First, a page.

• @aparente001 people aware of the schedule shouldn't have a problem interpreting the statement. To be unambiguous say But I'm not sure if they'll allow you to attend foreign language on only one day in the schedule. – Andre Dickson Sep 13 '16 at 22:10
  • I think you are assuming they want to understand me. In my first email attempt, I asked if he could attend foreign language every other day, and the response I got was "he can't just attend the class on a once in a while basis." – aparente001 Sep 13 '16 at 22:36
  • @aparente001 he responded like that because 'every other day' can be interpreted as every other time that class is held. – Andre Dickson Sep 13 '16 at 22:48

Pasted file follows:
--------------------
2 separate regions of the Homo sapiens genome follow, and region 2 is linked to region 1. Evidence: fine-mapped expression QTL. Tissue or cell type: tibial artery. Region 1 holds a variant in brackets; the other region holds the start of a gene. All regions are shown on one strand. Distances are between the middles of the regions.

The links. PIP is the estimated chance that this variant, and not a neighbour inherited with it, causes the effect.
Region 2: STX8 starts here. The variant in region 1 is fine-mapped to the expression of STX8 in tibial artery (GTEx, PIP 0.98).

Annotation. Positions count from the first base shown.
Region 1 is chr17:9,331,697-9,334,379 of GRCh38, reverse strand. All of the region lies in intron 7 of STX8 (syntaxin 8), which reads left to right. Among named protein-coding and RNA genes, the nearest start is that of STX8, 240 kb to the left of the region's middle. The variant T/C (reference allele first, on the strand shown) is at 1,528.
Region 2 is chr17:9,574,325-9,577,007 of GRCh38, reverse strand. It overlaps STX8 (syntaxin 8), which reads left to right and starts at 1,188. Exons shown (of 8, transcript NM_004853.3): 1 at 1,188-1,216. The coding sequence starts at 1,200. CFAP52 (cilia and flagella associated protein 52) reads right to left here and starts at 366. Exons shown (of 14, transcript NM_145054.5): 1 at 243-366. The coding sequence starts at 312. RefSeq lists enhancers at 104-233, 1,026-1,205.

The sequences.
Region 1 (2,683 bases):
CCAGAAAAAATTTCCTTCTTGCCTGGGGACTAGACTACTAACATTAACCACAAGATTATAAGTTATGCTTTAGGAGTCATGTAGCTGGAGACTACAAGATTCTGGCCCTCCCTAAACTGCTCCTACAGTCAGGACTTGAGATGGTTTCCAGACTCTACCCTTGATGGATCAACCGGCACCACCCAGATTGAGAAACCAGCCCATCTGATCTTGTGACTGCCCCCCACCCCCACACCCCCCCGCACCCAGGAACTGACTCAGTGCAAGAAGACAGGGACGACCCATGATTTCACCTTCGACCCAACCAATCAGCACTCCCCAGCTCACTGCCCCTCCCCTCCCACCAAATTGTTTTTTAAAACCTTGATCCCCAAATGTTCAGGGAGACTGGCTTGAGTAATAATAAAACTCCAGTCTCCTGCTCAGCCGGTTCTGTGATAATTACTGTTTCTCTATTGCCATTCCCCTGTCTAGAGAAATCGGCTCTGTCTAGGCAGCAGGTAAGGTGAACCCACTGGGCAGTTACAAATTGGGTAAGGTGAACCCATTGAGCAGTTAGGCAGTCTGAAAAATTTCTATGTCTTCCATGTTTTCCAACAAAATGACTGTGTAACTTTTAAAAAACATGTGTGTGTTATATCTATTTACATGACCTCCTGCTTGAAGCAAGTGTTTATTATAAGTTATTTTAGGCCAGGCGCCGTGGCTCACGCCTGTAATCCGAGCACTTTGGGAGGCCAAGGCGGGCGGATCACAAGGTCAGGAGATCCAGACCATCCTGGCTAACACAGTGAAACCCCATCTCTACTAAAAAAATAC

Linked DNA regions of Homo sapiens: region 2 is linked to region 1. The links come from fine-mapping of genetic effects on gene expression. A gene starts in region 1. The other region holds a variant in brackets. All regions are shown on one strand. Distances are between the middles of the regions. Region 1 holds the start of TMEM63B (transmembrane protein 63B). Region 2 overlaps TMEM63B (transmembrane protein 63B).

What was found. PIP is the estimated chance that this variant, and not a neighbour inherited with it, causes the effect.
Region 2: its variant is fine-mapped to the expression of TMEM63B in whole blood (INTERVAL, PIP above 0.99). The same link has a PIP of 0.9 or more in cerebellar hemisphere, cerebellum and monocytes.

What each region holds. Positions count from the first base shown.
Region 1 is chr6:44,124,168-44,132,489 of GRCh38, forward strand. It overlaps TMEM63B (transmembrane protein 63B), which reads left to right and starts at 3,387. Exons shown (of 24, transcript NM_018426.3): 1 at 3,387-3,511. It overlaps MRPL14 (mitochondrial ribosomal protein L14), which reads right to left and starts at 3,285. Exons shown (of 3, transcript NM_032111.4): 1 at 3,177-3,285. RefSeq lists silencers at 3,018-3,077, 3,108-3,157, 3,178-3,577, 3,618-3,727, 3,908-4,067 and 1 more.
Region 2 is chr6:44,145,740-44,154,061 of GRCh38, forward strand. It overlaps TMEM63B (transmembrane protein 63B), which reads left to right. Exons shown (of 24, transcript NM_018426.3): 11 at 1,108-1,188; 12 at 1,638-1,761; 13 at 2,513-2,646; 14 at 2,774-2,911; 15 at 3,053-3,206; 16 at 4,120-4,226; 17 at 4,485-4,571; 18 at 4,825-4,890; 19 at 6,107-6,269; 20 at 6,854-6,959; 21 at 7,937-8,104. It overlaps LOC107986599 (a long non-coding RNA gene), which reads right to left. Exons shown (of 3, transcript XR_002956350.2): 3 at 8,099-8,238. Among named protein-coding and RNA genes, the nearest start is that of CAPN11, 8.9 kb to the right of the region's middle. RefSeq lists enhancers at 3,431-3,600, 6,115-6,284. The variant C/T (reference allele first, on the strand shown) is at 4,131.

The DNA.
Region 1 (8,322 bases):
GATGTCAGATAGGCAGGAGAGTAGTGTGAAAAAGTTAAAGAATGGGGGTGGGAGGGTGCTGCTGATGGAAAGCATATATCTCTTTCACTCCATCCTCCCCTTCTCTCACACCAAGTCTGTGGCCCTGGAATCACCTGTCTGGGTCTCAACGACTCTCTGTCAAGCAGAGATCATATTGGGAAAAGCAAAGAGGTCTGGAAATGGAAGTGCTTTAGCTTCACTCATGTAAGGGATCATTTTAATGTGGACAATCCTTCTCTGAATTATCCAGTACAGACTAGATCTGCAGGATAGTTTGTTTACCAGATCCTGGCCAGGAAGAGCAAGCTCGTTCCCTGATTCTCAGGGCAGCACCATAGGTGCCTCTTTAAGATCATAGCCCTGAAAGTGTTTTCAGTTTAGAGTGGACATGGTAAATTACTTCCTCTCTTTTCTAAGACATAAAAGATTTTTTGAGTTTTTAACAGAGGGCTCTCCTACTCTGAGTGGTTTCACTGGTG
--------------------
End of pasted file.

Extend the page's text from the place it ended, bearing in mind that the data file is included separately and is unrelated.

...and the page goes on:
• Could be. But I have used that terminology successfully before with him about another class which is half-time, but which can be taken double (and therefore every day). I think part of it is that monolingual people find foreign language study rather terrifying. – aparente001 Sep 14 '16 at 0:13
1

Referring to the 'other day' of a two-day cycle is a perfectly acceptable way of writing what you mean. The confusion only arises because you have used the phrase 'other day' to already mean something else. You can probably clear up the confusion by using another term in place of the first 'other day. For example:

Right now you have your science lab in Period 7 on alternate days. Let's ask if they'll let you do your foreign language in that slot on the other days.